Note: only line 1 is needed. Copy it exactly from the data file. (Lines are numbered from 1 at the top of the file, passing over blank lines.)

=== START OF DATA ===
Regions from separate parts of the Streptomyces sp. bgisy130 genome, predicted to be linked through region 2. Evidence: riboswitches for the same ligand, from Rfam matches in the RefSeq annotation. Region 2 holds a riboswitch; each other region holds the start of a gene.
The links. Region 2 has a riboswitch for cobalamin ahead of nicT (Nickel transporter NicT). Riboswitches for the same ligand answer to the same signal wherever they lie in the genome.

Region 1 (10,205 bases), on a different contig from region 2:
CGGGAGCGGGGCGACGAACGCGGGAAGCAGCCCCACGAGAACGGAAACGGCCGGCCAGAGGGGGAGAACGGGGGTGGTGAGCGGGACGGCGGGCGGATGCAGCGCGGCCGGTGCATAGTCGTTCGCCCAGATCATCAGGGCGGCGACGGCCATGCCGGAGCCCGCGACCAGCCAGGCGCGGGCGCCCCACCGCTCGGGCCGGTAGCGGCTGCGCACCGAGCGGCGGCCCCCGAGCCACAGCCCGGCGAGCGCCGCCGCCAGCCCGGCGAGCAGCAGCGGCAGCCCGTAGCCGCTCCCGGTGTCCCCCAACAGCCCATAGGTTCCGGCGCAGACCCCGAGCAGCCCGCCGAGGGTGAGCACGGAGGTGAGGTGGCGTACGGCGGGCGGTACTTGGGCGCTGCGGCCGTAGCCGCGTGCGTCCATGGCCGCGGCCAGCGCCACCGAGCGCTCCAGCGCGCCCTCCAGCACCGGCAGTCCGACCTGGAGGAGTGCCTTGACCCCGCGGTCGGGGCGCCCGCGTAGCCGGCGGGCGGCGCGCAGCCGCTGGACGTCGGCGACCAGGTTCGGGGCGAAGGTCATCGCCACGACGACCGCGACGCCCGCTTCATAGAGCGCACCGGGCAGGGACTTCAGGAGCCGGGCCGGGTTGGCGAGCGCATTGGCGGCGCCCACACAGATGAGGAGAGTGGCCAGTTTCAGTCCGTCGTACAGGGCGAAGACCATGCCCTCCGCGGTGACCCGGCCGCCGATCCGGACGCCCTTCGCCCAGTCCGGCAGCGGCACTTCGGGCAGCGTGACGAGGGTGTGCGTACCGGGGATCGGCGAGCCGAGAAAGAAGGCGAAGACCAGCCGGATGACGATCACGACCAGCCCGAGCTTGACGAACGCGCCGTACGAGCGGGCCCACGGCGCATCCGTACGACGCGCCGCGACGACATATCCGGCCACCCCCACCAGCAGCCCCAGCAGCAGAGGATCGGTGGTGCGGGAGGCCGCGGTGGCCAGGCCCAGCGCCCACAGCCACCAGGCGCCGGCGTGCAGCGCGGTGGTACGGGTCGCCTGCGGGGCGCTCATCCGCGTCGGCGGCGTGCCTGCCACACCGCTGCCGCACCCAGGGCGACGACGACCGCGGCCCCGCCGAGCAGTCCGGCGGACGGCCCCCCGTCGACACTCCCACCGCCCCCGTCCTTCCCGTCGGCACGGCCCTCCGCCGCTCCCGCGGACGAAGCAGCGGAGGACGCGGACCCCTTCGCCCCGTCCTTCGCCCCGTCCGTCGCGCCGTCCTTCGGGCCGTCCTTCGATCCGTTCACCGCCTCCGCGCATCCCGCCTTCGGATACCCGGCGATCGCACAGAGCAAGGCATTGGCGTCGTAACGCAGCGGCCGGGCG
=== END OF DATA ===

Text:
Regions from separate parts of the Streptomyces sp. bgisy130 genome, predicted to be linked through region 2. Evidence: riboswitches for the same ligand, from Rfam matches in the RefSeq annotation. Region 2 holds a riboswitch; each other region holds the start of a gene.